Surgeon Major James Sadlier Ridings

Surgeon Major James Sadlier Ridings

1835-1891

A name like Sadleir Ridings is not easy to locate on the internet with Sadleir picked up as saddler and every riding establishment in the country flogging lessons or riding rugs called Sweet Itch, Therapy and Buzz Off – even a Buzz Off rug in a Zebra print fabric if one’s horse had an identity crisis. But enough about horses.

A bookseller from Cork called George Ridings, married a lady with the unfortunate name of Mary Sewage Robinson in 1828 and had a son by her. They named the child George Lane and then poor Mary died. The baby was only a year old when George found himself another wife – Sarah Forster Sadleir, daughter of a one-time Sheriff of Cork. Sarah gave him three sons and a daughter, as well as her name.

James Sadleir was their second son, born in Cork in 1835. I am assuming that he studied medicine in Queen’s College, Cork, because his brother studied engineering there. He was awarded membership of the Royal College of Surgeons in 1855 and appears as Assistant Surgeon the following year. Three years later, he acquired a Doctorate in Medicine.
Sometime after that, he packed his scalpel for India and joined the Madras Native Infantry. In 1868 he was promoted to Surgeon and attached to the 12th MNI. From then on Ridings tended the sick and wounded of several regiments of foot within the Madras Presidency.

Later, in a report on medical and sanitary conditions of the Madras NI, Ridings lamented the unsuitability of the uniform – the forage cap afforded no protection from the sun; the red tunic was too heavy; the ‘trowsers’ dragged round the feet in wet weather; and the wretched boots forced soldiers to remove them and march bare-footed.

Indian postage stamp

He made some valuable suggestions – loose and collarless jackets; ‘smart-looking, short [trousers] drawn in below the knee and supplemented with gaiters’; and water-proof cloak or cape (as seen in the background of the Indian postage stamp).

In January 1869 Ridings was in medical charge of 41st NI in Cuttack in the east of the country, that had been occupied by the British since 1803. Its name grew from the word ‘Katak’, meaning fort, and it’s quite possible that troops of the MNI were housed in the Barabati Fort. From Cuttack, Ridings reported that the early months of the year were pleasant, the summer months tolerable but the monsoon that year was 92” of rainfall as opposed to the annual average of 63”.
As Officiating Medical in Charge of the 12th Native Infantry in 1870, Ridings could have been stationed in the headquarters at Vizianagaram. He remained with the 12th for the next three years before transferring to 14th Native Infantry with headquarters at Mangalore. Here, he served with Surgeon Major John George Collis, of whom I have written in an earlier biography.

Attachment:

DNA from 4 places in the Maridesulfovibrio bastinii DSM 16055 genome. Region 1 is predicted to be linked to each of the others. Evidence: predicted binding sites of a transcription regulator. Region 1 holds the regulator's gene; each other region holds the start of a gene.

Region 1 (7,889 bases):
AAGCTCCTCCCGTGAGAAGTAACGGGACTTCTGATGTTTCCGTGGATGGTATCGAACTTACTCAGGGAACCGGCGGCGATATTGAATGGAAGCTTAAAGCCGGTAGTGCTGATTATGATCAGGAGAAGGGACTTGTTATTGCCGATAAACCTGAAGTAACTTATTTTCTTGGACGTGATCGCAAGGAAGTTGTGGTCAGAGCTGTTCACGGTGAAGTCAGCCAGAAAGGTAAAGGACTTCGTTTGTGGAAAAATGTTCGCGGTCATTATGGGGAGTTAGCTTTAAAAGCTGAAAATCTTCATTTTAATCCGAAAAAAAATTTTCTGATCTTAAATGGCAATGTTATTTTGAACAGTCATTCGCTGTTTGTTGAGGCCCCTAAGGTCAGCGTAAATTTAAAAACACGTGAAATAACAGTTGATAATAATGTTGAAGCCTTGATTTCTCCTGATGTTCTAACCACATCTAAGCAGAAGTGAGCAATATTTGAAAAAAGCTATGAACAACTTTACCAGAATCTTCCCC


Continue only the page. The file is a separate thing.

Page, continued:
Vizianagaram

Coat of Arms: Wikimedia commons
Coat of Arms: Wikimedia commons

Vizanagaram, in Andhra Pradesh was part of French India until the 1756 Anglo-French war lost it to Britain. Its Maharaja paid for an elaborate gothic fountain close to Marble Arch in London which was demolished in 1964 to make way for a new road. All that remains is a plaque with the inscription ‘A fountain given by His Highness the Hon Maharajah Meerza Vijiaram Gajapati Raj Manea Sooltan Bahadoor of Vijianagram. K. C. S. I. stood on this site from 1867 until 1964.’

In the following four years, Ridings acquired a wife and children. He married Rebecca Charlotte Walker, affectionately known as Ruby, who gave him two daughters and a son.
By February 1878, Ridings was back with the 41st when it moved to Tonghoo in Lower Burma. He was there for a nearly a year before returning to India. His last posting seems to have been Jubbulpore (Jabalpur) in central India.

Ridings retired a year later and settled in 7 Belgrave Square, Monkstown, County Dublin. He died in 1891 on the 12th July – celebrated as ‘the great and glorious 12th’ in some parts of the country. I could not find when his wife died nor could I find much about his daughters. Both the girls were buried with him – Alice in 1901 and Ethel in 1921.

Their son, Cecil, was born in 1876. He was gazetted to the Royal Inniskilling Fusiliers. During WW1, he was mentioned in despatches and created a Companion of the D.S.O. for operations at the Dardanelles (Mediterranean Expeditionary Force). He also served with the Egyptian Army and was Brigade Major in Cape Town, South Africa.

Surgeon Major Ridings’ brother, Henry Sadlier, qualified as an engineer and had a spell in India as Civil Engineer, Irrigation, Public Works Department, in the Bengal Presidency. However, due to his wife’s ill health, he was forced to return to England. Later in life, he married someone else and went off to South America.